This action was my favorite from the entire first half. An exit screen for Tatum, followed by a flare screen from Robert Williams, which he then slips to position himself right underneath the basket. Tatum's decision to send the ball back to Brown forces Butler to rotate over to Brown in the corner, thus leaving Rob Williams open for the lob pass.

It's simple, unselfish basketball that chips away at Miami's defense until it begins to crack - then the hammer blow from the lob play. Honestly, beautiful basketball at an elite level.

Early in the third, the Celtics go to their 'ram series' where a down screen is set for a player that then sets a back (rip) screen. From here, the ball-handler will likely have a mismatch and can get downhill to attack the basket. However, this is the second half we're talking about — you know, the one where Tatum decided to pull up his bootstraps and play some stellar basketball?

So, it should come as no surprise that he goes straight into a one-dribble pull-up and knocks it down with little-to-no resistance from Miami's defense, courtesy of Butler getting caught up on Horford's screen. In case you're wondering, yes, the Celtics used their 'ram series' a bunch last year under Ime Udoka.

As the third quarter is drawing to an end, the Celtics run a punch action (post-entry pass) to give Tatum the rock in the mid-post. A quick bump flows into a no-dribble pull-up for a throwback-style bucket to help extend Boston's lead.

The reason why I liked this possession is that it goes against all of Boston's offensive principles and, as such, gives them an edge when looking to keep the defense guessing. There's no paint touch, no perimeter screening action, and no rim pressure. Rather, you're feeding your best player in a spot where he feels comfortable and living with the results — that's how you empower your stars in big moments.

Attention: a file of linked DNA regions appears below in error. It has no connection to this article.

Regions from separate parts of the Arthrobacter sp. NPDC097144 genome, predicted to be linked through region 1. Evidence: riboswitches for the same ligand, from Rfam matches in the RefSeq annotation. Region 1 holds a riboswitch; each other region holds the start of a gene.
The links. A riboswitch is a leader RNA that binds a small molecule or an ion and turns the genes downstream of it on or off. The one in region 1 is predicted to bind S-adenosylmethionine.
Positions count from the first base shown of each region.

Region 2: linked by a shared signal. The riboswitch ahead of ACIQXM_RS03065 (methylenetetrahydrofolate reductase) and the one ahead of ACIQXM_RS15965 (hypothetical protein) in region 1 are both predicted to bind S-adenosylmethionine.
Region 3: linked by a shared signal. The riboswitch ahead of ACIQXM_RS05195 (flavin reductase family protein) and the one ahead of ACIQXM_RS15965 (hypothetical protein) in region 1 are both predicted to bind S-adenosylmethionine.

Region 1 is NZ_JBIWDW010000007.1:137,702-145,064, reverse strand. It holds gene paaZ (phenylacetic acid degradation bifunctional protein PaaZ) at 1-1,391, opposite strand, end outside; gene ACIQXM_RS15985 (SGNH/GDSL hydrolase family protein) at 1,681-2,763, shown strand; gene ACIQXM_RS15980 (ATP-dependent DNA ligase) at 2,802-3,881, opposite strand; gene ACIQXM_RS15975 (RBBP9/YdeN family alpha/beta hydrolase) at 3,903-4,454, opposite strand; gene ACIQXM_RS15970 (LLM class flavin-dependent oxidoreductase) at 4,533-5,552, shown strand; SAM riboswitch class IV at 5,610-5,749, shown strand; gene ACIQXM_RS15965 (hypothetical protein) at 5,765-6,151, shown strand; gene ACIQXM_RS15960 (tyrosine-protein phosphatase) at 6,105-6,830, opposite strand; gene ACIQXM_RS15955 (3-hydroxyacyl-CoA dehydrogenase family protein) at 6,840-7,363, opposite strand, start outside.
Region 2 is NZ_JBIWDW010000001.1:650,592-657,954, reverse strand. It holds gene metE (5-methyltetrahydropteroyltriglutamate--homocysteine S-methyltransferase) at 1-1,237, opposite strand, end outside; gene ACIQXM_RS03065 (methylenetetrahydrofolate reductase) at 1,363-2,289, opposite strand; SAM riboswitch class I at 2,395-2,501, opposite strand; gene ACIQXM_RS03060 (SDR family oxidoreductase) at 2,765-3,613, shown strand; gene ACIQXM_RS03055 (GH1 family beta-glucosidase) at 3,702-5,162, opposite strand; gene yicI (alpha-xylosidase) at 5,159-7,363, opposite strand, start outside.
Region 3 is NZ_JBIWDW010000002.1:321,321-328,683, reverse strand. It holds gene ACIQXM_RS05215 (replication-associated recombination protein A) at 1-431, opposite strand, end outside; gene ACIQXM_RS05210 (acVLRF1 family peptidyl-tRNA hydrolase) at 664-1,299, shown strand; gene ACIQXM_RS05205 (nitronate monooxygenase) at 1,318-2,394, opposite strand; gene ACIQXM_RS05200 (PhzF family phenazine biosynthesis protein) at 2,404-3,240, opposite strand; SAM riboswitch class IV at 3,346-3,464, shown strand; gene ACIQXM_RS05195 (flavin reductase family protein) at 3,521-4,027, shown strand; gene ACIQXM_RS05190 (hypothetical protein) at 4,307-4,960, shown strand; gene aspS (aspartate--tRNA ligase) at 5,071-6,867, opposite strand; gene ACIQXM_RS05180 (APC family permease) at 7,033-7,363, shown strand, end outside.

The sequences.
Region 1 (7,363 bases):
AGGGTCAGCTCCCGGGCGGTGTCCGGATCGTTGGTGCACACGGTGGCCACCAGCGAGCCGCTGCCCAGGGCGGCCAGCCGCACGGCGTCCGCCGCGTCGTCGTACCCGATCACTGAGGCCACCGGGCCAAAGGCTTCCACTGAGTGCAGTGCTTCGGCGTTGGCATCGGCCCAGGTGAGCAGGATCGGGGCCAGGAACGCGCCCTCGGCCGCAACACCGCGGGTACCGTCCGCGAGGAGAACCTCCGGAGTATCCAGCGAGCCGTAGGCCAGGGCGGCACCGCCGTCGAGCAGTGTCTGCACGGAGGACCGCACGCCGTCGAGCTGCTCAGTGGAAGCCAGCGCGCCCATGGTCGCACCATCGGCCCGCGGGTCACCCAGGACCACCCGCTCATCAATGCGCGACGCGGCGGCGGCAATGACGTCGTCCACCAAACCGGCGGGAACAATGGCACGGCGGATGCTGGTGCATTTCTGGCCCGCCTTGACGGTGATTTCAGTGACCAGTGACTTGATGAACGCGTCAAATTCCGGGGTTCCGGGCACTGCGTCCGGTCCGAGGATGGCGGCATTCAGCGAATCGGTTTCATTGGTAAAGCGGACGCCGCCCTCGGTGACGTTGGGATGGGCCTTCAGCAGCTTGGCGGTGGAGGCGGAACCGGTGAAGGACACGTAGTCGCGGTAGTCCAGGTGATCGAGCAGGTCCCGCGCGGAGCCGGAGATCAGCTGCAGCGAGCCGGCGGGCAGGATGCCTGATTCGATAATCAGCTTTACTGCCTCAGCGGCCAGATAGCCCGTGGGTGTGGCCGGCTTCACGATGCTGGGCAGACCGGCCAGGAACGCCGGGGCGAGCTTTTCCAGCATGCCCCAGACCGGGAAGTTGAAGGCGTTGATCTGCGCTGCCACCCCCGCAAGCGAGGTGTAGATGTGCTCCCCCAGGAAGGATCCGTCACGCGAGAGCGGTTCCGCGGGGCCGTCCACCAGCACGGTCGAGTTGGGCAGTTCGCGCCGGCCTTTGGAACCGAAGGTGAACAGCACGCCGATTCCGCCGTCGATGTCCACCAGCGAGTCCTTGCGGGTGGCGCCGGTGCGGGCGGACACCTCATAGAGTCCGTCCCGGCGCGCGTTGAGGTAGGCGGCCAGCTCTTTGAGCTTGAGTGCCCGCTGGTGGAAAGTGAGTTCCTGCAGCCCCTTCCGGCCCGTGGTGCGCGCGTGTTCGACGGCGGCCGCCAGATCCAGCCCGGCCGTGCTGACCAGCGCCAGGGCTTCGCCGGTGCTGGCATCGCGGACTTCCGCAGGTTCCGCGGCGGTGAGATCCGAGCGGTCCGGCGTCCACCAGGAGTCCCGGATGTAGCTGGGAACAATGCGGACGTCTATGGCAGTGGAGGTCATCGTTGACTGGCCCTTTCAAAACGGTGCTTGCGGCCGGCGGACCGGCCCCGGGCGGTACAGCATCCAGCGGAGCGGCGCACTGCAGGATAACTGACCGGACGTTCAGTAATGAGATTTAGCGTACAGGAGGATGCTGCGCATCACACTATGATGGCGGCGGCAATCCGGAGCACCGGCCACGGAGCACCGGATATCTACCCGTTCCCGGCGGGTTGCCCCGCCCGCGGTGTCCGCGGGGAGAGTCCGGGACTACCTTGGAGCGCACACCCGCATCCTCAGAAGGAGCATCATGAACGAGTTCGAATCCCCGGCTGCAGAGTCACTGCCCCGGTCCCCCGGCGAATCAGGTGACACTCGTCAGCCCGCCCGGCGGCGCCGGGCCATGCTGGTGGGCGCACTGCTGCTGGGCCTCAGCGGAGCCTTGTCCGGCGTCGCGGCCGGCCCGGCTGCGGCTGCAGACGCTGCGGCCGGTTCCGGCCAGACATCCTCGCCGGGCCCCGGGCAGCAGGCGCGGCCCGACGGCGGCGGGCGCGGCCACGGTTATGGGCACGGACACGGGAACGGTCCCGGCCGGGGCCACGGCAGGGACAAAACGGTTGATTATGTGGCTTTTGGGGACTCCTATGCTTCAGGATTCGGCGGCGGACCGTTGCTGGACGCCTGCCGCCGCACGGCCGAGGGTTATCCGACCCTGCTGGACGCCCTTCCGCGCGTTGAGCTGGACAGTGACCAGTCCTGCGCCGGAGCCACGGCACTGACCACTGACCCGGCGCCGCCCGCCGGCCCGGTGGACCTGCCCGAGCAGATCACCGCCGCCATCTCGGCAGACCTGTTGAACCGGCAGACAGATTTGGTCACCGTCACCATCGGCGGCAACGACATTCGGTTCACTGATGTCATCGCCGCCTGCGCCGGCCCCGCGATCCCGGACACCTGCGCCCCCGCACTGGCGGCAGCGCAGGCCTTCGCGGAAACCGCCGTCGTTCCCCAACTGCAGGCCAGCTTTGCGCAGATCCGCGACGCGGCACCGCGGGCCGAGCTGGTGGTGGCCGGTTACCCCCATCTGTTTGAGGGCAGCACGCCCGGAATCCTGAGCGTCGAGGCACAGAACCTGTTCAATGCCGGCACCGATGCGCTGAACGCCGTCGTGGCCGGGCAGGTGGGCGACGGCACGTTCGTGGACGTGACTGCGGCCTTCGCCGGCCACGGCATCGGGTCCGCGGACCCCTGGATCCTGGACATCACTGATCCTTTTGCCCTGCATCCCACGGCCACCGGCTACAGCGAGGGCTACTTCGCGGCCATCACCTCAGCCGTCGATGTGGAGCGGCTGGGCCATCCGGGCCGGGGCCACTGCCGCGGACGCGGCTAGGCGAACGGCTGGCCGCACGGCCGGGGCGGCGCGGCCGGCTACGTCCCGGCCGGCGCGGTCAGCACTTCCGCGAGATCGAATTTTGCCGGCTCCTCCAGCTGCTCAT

I get it! This possession ends in an airball; how could this be one of my favorite possessions? Honestly, it's because of the process. I think Grant Williams deserves his flowers for setting the cross-screen that sprung Al Horford free and allowed the Celtics to blow up Miami's zone defense.

The touch pass from Horford was an unselfish touch that put White in a position to score. The end product wasn't there, but this is an example of a team playing cohesive basketball and looking to problem-solve as a unit rather than as a group of individuals.

Finally, this give-and-go action between Tatum and Smart where Tatum faces cuts his man to receive the pass while on the move was a fun one. Throughout the second half of play, Tatum raised his level of play and, for the most part, seemed unguardable. So, to see him trust his teammates and know the ball would find him on the cut is an encouraging sign of unity from a team that has the odds firmly stacked against them heading into Game 5.

Of course, the offensive side of the court wasn't the only place where the Celtics upped their intensity. For the entirety of Game 4, Boston played a robust brand of defense that managed to contain Jimmy Butler and avoid him from dominating in the lanes — but that's a totally different article.

For now, the Celtics finally have a slither of momentum heading into Game 5, and as many of us have said in recent days, they only need to win one, and then we've got ourselves a series.